“We have learned from a whistleblower that the president has abused the power of his office to pressure a foreign government to go after a political opponent,” Flake wrote. “A rough transcript of the telephone call has removed all ambiguity about the president’s intent.”
Most Republicans in Congress are rallying around Trump, as House Democrats aggressively move forward with an impeachment inquiry.
Flake argued that impeachment is a difficult call.
“I fear that, given the profound division in the country, an impeachment proceeding at such a toxic moment might actually benefit a president who thrives on chaos. Disunion is the oxygen of this presidency,” Flake wrote.
He said that, by contrast, a decision not to support Trump’s reelection is easy — although he acknowledged that it could come with consequences.
Flake referenced his own decision to retire last year after becoming an outspoken critic of Trump and seeing his popularity in Arizona decline.
“I would have preferred to represent the citizens of Arizona for another term in the Senate,” Flake wrote. “But not at the cost of supporting this man. A man who has, now more than ever, proved to be so manifestly undeserving of the highest office that we have. . . . My fellow Republicans, it is time to risk your careers in favor of your principles. Whether you believe the president deserves impeachment, you know he does not deserve reelection.”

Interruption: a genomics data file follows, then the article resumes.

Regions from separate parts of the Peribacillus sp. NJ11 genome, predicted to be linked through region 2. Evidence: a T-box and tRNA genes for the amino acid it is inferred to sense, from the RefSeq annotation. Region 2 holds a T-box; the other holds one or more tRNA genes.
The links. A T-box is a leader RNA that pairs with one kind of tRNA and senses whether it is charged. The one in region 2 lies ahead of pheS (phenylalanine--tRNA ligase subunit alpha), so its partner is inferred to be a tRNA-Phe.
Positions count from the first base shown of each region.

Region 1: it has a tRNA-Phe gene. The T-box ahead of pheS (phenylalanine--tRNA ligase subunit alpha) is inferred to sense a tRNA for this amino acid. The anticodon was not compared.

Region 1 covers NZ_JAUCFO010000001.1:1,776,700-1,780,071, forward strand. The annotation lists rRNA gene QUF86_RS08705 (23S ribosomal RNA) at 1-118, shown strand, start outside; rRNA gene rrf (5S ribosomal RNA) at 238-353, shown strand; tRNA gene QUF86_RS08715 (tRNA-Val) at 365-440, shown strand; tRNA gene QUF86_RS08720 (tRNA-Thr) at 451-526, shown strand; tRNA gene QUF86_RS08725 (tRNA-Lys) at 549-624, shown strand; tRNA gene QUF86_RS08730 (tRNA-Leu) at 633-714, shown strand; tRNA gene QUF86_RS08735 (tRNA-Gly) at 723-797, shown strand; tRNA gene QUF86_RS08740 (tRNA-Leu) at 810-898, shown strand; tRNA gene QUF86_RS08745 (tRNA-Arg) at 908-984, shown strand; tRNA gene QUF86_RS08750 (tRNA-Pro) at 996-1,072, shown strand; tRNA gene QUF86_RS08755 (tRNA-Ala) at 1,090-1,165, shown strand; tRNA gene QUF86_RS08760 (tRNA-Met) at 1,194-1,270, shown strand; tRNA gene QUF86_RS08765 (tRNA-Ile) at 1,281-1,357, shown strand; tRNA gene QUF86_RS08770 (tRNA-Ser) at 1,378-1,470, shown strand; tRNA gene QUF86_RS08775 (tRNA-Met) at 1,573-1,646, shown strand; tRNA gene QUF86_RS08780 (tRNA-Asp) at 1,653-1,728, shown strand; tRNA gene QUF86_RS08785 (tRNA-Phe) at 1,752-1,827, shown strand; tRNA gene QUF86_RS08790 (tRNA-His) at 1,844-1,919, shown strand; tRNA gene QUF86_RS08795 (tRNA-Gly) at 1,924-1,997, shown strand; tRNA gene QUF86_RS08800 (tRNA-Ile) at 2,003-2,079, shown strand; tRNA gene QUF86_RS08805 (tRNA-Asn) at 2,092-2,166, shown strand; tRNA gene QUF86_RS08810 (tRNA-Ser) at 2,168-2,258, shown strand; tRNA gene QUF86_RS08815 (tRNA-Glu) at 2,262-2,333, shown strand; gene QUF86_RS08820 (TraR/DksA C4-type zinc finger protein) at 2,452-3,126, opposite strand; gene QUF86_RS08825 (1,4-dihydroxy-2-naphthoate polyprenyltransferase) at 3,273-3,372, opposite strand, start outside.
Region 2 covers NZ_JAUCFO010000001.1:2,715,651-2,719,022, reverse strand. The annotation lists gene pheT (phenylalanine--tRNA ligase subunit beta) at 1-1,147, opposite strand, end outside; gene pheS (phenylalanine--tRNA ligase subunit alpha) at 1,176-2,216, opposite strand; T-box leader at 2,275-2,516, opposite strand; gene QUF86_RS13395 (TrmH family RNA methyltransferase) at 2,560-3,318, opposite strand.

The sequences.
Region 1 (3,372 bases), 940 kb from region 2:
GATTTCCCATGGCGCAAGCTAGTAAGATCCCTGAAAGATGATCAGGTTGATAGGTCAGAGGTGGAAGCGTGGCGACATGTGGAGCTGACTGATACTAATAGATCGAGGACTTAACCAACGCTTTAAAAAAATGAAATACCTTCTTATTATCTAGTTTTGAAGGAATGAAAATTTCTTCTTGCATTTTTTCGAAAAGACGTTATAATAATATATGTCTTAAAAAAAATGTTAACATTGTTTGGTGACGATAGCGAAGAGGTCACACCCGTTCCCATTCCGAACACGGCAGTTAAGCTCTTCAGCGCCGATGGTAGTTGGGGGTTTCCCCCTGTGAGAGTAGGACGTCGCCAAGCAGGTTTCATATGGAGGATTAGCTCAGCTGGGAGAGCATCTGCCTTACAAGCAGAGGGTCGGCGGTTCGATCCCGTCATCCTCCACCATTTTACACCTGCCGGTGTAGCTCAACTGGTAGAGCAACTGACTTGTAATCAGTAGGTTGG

Last week, speaking on a Slate podcast from the Texas Tribune Festival, Flake claimed that at least 35 Republican senators would vote for Trump’s impeachment if they could do so privately.
“Anybody who has sat through two years, as I have, of Republican luncheons realizes that there’s not a lot of love for the president,” he said later during an interview with NPR.